Hypersensitivity can occur during bipolar depressive or manic episodes.
While NOT everyone diagnosed with bipolar disorder experiences hypersensitivity, this little researched condition typically occurs during bipolar manic episodes when everything is amplified.
It can mean that you find that harsh artificial lights set you on edge or odors that usually don’t bother you are forcing you to leave the room. Some people even report that their hands are extremely sensitive, while others feel like they are constantly on the alert for “perceived” threats.
Bipolar and Hypersensitivity
Hypersensitivity is not a biological condition, it is defined as a coping style. This refers to how you handle the annoyance.
It is often confused with being “highly sensitive” (HSP), which is a biological condition. The main noticeable difference between the conditions is that highly sensitive people are constantly bothered by certain stimuli, while hypersensitivity can come and go with your changing moods.
If you are already coping with bipolar disorder symptoms the addition of external stimuli can be too much to handle at times. Intense feelings of rage, frustration or even pain are common, and coping with this on top of depression or mania can be overwhelming.
Bipolar hypersensitivity can take many forms, but the most common studied is Hyperacusis, an aversion to loud noise.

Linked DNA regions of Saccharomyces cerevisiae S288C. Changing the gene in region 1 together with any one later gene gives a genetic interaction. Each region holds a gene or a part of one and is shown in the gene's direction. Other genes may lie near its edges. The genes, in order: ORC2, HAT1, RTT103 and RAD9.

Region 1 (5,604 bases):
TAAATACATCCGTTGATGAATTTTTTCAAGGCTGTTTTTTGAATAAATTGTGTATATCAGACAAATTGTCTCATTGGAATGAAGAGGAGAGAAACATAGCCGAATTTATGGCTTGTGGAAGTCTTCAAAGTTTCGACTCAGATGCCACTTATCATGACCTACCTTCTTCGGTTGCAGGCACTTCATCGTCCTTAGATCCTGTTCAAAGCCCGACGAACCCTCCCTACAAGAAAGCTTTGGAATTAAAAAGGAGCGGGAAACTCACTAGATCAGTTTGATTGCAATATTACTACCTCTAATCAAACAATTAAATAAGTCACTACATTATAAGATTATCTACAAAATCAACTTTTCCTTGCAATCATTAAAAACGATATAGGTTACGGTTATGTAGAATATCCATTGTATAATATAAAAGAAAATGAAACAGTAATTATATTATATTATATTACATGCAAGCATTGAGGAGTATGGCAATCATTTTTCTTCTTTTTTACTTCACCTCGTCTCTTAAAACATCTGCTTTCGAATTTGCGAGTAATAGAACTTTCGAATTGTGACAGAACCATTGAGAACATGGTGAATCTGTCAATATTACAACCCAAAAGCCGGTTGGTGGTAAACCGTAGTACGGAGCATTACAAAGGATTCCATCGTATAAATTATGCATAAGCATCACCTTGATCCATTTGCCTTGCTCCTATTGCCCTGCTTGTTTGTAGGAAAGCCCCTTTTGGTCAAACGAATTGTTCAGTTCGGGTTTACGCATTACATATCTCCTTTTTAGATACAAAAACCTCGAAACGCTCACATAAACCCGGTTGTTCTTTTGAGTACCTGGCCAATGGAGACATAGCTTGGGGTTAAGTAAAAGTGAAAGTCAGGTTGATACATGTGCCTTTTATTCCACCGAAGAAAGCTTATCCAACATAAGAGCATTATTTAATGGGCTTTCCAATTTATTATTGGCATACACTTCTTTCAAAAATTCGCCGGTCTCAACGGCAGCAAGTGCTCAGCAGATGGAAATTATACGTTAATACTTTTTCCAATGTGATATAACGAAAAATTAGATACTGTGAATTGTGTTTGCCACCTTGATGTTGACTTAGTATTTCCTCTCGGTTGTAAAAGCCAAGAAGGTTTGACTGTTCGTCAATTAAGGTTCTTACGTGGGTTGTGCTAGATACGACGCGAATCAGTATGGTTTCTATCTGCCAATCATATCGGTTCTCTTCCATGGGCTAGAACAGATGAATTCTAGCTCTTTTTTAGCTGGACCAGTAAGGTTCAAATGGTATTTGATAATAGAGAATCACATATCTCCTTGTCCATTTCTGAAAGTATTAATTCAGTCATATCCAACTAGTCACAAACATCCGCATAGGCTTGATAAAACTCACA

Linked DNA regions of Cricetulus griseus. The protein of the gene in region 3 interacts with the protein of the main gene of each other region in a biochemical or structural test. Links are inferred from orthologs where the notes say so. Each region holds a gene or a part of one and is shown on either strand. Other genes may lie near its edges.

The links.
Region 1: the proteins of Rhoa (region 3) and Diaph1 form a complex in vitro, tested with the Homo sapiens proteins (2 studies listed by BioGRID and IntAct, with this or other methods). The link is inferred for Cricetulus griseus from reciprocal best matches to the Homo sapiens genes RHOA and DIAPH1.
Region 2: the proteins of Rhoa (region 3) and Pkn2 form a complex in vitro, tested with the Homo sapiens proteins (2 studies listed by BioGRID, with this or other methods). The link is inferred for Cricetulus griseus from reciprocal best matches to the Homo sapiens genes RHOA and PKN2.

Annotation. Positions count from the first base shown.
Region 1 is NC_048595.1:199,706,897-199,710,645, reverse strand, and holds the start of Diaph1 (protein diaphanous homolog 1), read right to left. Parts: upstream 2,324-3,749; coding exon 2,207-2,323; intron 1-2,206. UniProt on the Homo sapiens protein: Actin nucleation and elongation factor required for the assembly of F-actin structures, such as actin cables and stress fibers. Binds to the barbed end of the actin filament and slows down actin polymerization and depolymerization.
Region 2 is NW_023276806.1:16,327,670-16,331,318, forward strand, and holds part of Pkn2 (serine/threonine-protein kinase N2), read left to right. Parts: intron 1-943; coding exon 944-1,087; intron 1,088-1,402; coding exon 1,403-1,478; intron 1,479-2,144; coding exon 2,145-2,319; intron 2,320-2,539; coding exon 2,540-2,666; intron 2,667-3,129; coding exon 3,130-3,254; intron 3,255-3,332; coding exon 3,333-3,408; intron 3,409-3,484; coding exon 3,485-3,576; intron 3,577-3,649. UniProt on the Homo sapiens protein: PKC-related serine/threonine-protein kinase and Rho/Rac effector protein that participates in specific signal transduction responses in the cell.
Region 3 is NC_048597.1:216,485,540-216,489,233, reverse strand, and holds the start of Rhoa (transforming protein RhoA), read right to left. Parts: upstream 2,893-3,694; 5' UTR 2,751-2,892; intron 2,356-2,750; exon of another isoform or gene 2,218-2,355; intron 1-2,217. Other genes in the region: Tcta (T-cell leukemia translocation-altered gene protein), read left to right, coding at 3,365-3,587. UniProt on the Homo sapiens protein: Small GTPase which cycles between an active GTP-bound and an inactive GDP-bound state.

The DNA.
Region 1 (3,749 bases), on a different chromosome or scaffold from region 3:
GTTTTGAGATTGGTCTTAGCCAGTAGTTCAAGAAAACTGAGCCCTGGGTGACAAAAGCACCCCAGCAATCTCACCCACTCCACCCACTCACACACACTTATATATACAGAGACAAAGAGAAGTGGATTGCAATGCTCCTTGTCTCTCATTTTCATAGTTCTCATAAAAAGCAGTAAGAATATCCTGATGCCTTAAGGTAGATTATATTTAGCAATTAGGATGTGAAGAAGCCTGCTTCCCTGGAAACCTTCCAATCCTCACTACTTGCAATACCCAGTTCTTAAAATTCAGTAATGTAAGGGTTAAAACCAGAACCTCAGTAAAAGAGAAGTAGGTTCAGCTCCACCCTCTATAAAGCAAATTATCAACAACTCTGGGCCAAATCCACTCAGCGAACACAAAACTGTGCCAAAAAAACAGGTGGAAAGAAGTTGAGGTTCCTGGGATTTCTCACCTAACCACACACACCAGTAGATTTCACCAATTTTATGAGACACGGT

Hyperacusis and Bipolar Disorder
The American Psychiatric Association recognized Hyperacusis in the “Diagnostic and Statistical Manual of Mental Disorders, 5th Ed.” Hyperacusis can be caused by many conditions that may include bipolar disorder. It occurs when there is a neurological error, causing the brain to have a negative reaction to loud or jarring noises.
Often this can be too much to handle, and all you can think about is avoiding or escaping the situation. This is when your anxiety takes over and you forget every one of your coping mechanisms. Whether this occurs during a manic or depressive episode it is usually overwhelming.
Though researchers haven’t identified an exact cause or positively linked it to bipolar disorder some of the triggers thought to be associated with Hyperacusis include,
- Prolonged exposure to loud noise
- Certain medical conditions
- Some medications
It is important to note that Hyperacusis is NOT the same as Misophonia. Suffers of Misophonia have an extreme negative reaction to ONLY a specific noise, not loud sounds in general.
Living with Bipolar Disorder and Noise Sensitivity
Whether your noise sensitivity occurs during mania or depression, it can be painful. While escaping to a quiet, safe place will probably be at the top of your list, it is not always possible.
You can’t let your condition control your life. You still have responsibilities, even if the loud noises are making it impossible to concentrate and focus.
Instead of letting your emotions take over, which rarely turns out positive, here are 5 ways to help you cope with your hypersensitivity to noise.
Recognize your hypersensitivity